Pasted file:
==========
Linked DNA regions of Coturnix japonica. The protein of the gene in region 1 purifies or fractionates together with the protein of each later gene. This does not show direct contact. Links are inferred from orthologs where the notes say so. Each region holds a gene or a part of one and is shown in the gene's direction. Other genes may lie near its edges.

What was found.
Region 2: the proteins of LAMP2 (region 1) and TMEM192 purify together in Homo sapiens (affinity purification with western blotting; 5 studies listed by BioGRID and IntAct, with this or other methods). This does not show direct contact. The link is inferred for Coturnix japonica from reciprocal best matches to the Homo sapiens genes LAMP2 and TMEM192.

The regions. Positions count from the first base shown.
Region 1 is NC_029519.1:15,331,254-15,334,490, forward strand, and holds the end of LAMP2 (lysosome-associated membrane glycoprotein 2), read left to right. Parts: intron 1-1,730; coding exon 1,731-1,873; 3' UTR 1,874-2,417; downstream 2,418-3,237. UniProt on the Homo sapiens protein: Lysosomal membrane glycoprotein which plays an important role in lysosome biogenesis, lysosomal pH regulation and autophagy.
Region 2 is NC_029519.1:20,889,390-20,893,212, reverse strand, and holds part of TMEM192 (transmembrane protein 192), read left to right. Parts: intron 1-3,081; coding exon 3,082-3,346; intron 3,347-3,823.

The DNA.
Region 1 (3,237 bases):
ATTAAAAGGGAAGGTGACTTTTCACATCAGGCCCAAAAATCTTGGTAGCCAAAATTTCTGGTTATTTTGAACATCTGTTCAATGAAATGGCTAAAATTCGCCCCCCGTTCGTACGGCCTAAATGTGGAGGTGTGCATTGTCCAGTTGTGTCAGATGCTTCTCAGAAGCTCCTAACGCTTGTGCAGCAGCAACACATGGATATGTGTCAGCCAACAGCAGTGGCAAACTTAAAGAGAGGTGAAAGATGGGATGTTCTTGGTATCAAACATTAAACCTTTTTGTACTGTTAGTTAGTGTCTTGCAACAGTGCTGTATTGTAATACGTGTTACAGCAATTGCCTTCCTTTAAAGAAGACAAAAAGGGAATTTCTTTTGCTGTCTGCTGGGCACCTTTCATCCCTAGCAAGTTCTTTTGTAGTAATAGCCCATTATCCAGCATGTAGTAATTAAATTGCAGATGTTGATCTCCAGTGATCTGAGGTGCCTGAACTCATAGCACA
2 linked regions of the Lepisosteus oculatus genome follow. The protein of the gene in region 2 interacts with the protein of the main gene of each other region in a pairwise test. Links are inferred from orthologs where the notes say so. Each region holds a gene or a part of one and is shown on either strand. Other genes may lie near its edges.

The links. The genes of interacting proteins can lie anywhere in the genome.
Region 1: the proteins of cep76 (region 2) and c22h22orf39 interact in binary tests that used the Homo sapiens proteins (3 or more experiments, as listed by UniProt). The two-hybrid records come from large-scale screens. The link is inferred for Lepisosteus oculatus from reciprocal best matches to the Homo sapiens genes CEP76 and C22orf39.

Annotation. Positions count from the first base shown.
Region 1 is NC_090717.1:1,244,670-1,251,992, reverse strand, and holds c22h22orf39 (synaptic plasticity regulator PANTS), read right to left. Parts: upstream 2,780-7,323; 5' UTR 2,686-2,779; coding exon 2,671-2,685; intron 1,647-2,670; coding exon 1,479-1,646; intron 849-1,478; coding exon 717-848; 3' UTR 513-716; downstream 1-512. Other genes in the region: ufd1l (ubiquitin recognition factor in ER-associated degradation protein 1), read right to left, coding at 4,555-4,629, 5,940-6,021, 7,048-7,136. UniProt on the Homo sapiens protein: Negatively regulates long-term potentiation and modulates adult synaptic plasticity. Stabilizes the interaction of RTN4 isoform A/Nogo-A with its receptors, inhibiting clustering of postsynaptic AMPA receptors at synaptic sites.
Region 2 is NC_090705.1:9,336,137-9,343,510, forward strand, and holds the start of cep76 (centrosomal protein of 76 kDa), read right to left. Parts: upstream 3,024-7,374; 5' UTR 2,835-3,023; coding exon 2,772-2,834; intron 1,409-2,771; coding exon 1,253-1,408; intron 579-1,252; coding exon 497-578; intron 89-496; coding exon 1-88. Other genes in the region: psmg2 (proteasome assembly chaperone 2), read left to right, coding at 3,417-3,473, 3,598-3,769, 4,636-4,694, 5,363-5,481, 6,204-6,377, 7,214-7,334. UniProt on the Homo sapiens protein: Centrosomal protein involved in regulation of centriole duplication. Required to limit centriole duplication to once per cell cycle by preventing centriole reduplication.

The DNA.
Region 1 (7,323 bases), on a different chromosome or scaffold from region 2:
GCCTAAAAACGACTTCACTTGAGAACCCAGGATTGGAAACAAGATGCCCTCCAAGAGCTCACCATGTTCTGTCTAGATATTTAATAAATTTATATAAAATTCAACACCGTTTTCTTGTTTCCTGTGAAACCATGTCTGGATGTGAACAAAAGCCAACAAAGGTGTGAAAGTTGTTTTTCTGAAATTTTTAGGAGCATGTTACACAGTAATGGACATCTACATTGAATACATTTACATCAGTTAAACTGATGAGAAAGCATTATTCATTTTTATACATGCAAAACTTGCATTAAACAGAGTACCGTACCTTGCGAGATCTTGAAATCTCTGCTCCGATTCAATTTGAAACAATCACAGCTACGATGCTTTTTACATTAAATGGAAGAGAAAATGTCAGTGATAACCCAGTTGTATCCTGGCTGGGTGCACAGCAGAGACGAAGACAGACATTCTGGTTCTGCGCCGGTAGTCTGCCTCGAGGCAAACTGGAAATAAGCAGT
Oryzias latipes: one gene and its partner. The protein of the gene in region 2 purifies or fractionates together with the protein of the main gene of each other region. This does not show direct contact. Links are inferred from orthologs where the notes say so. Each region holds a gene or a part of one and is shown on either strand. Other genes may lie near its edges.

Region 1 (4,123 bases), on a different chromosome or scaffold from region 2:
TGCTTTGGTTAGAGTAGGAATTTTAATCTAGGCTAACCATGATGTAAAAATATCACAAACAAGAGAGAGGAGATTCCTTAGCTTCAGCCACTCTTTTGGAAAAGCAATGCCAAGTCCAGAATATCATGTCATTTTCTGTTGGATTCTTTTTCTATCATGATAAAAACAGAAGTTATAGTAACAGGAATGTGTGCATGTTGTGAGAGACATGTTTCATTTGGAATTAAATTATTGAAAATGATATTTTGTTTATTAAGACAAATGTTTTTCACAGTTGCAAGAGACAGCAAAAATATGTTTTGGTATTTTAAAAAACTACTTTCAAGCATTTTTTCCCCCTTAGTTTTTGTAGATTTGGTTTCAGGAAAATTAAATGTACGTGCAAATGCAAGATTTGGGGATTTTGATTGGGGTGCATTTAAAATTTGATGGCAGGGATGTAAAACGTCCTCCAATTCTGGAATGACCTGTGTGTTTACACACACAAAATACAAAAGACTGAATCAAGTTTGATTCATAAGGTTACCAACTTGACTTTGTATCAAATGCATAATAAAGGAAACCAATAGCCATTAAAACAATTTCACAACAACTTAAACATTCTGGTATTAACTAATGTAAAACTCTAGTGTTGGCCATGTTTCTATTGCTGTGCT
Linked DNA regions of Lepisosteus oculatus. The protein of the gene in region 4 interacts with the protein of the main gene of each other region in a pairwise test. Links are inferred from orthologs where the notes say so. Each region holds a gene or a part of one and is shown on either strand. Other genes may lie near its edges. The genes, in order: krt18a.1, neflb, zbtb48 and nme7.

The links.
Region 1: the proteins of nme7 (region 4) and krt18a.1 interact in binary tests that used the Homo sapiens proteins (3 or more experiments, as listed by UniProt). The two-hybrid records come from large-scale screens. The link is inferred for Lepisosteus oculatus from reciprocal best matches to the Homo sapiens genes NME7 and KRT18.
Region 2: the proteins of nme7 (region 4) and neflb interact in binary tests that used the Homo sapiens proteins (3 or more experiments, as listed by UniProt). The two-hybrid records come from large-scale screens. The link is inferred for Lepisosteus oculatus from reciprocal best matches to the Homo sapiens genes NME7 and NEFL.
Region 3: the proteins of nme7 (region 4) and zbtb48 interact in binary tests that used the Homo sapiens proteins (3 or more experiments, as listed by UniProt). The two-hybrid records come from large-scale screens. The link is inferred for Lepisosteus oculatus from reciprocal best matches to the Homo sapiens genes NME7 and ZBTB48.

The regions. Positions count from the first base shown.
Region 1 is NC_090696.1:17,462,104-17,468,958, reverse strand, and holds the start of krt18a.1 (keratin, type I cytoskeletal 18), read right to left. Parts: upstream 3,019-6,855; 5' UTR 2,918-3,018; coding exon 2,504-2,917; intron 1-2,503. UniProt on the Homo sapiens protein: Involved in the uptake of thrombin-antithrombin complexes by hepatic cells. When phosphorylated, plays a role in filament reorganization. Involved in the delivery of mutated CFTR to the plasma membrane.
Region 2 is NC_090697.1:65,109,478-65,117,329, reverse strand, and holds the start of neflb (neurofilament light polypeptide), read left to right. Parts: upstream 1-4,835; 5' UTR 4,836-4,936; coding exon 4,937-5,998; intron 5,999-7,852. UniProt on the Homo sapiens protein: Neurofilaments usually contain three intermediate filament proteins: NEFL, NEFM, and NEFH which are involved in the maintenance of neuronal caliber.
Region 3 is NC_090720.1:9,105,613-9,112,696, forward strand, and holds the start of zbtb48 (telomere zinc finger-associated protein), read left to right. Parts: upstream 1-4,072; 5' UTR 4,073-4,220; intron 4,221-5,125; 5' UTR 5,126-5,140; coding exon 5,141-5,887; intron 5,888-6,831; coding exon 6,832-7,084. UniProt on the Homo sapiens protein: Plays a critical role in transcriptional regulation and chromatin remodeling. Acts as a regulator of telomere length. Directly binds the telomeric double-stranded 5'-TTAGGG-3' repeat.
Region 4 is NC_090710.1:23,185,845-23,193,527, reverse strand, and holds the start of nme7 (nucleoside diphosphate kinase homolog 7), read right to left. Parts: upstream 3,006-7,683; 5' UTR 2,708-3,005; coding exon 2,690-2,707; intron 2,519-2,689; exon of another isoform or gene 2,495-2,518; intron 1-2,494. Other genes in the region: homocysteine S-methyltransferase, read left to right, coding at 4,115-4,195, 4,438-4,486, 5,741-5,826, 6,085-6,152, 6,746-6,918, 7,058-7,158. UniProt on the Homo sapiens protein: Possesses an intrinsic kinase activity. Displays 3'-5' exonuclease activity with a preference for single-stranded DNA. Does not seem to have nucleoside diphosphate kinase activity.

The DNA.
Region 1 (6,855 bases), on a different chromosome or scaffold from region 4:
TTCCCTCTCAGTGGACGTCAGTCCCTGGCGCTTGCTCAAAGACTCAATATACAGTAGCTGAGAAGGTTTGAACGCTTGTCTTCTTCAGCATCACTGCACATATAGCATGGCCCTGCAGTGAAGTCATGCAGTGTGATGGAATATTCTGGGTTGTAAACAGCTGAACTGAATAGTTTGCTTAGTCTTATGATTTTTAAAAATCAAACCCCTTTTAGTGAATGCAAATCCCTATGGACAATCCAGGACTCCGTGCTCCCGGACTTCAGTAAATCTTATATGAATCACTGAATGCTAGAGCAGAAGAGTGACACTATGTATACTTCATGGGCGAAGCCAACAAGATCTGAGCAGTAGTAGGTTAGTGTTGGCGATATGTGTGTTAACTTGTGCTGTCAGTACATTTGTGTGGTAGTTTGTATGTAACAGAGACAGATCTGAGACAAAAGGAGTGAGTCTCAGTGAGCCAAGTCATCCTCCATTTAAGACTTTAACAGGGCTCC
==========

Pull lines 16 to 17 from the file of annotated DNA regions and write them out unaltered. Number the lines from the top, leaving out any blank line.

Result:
The DNA.
Region 1 (7,323 bases), on a different chromosome or scaffold from region 2: